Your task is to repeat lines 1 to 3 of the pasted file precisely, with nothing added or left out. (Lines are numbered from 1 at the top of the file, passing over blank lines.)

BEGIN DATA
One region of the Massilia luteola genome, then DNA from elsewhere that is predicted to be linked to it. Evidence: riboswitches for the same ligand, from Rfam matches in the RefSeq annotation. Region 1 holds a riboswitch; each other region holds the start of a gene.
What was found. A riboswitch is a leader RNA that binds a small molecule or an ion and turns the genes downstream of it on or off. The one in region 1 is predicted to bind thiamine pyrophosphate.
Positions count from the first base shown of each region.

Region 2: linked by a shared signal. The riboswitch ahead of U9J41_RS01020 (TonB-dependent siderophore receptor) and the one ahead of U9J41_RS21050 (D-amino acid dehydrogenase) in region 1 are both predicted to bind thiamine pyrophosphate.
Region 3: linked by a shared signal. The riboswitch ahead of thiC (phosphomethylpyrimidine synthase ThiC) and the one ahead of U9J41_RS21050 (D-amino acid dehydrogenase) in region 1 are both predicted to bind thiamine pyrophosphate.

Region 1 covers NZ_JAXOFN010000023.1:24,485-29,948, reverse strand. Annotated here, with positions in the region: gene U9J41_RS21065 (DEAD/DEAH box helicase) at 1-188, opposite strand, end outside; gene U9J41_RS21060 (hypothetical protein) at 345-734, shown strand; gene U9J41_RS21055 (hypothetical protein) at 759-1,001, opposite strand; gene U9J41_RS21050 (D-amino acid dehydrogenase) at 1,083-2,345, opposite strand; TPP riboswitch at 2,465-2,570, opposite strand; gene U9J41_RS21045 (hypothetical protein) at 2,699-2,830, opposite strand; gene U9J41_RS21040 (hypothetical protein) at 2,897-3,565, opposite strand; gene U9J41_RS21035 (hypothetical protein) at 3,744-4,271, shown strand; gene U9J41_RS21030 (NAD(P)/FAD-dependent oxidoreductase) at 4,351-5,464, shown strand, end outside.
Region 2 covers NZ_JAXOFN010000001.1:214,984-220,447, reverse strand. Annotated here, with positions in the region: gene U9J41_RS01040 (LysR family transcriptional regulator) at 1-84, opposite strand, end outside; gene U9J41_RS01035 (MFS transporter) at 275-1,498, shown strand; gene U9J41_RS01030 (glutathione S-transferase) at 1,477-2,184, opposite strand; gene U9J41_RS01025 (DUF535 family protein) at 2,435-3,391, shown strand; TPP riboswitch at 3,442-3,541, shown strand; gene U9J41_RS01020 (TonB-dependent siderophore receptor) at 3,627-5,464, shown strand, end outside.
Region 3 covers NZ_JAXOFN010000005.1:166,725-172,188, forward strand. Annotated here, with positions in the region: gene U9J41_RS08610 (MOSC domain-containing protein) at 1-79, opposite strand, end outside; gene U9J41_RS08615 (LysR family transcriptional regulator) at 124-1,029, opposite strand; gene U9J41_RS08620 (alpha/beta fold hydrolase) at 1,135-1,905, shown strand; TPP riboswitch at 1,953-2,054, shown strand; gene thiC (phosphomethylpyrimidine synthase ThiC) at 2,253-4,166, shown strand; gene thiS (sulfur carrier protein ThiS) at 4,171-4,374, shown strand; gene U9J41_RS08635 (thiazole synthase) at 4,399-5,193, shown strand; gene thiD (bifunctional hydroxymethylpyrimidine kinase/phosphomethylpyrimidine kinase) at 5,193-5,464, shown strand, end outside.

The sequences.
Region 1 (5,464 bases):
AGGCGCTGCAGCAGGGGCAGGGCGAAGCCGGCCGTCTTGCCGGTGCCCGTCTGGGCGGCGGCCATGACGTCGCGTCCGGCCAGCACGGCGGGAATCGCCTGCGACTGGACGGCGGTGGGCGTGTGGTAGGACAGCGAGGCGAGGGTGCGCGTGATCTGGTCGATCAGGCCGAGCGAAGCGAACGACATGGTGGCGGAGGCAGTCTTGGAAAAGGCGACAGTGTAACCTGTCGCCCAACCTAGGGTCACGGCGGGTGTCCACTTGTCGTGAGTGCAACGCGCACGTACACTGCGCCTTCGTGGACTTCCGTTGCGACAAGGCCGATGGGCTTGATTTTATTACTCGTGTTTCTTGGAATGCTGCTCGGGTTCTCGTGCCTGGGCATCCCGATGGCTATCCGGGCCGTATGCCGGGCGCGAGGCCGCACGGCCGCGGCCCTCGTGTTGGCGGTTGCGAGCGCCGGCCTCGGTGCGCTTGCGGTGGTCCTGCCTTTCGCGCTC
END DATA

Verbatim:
One region of the Massilia luteola genome, then DNA from elsewhere that is predicted to be linked to it. Evidence: riboswitches for the same ligand, from Rfam matches in the RefSeq annotation. Region 1 holds a riboswitch; each other region holds the start of a gene.
What was found. A riboswitch is a leader RNA that binds a small molecule or an ion and turns the genes downstream of it on or off. The one in region 1 is predicted to bind thiamine pyrophosphate.
Positions count from the first base shown of each region.